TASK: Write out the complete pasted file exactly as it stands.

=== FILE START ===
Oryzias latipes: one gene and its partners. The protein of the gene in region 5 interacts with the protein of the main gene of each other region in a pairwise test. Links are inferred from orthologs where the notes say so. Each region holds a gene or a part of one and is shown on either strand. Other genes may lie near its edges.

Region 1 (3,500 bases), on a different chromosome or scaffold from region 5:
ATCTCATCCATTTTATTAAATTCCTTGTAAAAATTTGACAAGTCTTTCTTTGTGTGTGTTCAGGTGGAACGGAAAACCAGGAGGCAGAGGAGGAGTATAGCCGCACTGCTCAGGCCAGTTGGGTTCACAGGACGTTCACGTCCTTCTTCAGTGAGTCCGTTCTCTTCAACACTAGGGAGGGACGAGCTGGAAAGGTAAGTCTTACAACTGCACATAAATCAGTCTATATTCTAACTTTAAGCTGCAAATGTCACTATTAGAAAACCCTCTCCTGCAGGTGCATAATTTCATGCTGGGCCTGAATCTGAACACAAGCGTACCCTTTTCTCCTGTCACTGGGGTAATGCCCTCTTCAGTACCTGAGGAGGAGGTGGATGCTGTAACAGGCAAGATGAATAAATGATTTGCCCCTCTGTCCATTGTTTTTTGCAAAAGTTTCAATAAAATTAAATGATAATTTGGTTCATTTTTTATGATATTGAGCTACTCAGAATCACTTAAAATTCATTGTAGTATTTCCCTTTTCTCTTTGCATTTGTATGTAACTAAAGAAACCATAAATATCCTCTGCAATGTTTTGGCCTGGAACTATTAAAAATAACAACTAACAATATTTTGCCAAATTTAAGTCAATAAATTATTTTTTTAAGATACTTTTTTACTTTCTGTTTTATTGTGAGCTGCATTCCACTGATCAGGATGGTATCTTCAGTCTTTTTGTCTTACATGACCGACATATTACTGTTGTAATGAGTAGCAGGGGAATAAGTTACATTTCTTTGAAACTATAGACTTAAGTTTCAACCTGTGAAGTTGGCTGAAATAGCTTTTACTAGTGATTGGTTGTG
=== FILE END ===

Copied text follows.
Oryzias latipes: one gene and its partners. The protein of the gene in region 5 interacts with the protein of the main gene of each other region in a pairwise test. Links are inferred from orthologs where the notes say so. Each region holds a gene or a part of one and is shown on either strand. Other genes may lie near its edges.

Region 1 (3,500 bases), on a different chromosome or scaffold from region 5:
ATCTCATCCATTTTATTAAATTCCTTGTAAAAATTTGACAAGTCTTTCTTTGTGTGTGTTCAGGTGGAACGGAAAACCAGGAGGCAGAGGAGGAGTATAGCCGCACTGCTCAGGCCAGTTGGGTTCACAGGACGTTCACGTCCTTCTTCAGTGAGTCCGTTCTCTTCAACACTAGGGAGGGACGAGCTGGAAAGGTAAGTCTTACAACTGCACATAAATCAGTCTATATTCTAACTTTAAGCTGCAAATGTCACTATTAGAAAACCCTCTCCTGCAGGTGCATAATTTCATGCTGGGCCTGAATCTGAACACAAGCGTACCCTTTTCTCCTGTCACTGGGGTAATGCCCTCTTCAGTACCTGAGGAGGAGGTGGATGCTGTAACAGGCAAGATGAATAAATGATTTGCCCCTCTGTCCATTGTTTTTTGCAAAAGTTTCAATAAAATTAAATGATAATTTGGTTCATTTTTTATGATATTGAGCTACTCAGAATCACTTAAAATTCATTGTAGTATTTCCCTTTTCTCTTTGCATTTGTATGTAACTAAAGAAACCATAAATATCCTCTGCAATGTTTTGGCCTGGAACTATTAAAAATAACAACTAACAATATTTTGCCAAATTTAAGTCAATAAATTATTTTTTTAAGATACTTTTTTACTTTCTGTTTTATTGTGAGCTGCATTCCACTGATCAGGATGGTATCTTCAGTCTTTTTGTCTTACATGACCGACATATTACTGTTGTAATGAGTAGCAGGGGAATAAGTTACATTTCTTTGAAACTATAGACTTAAGTTTCAACCTGTGAAGTTGGCTGAAATAGCTTTTACTAGTGATTGGTTGTG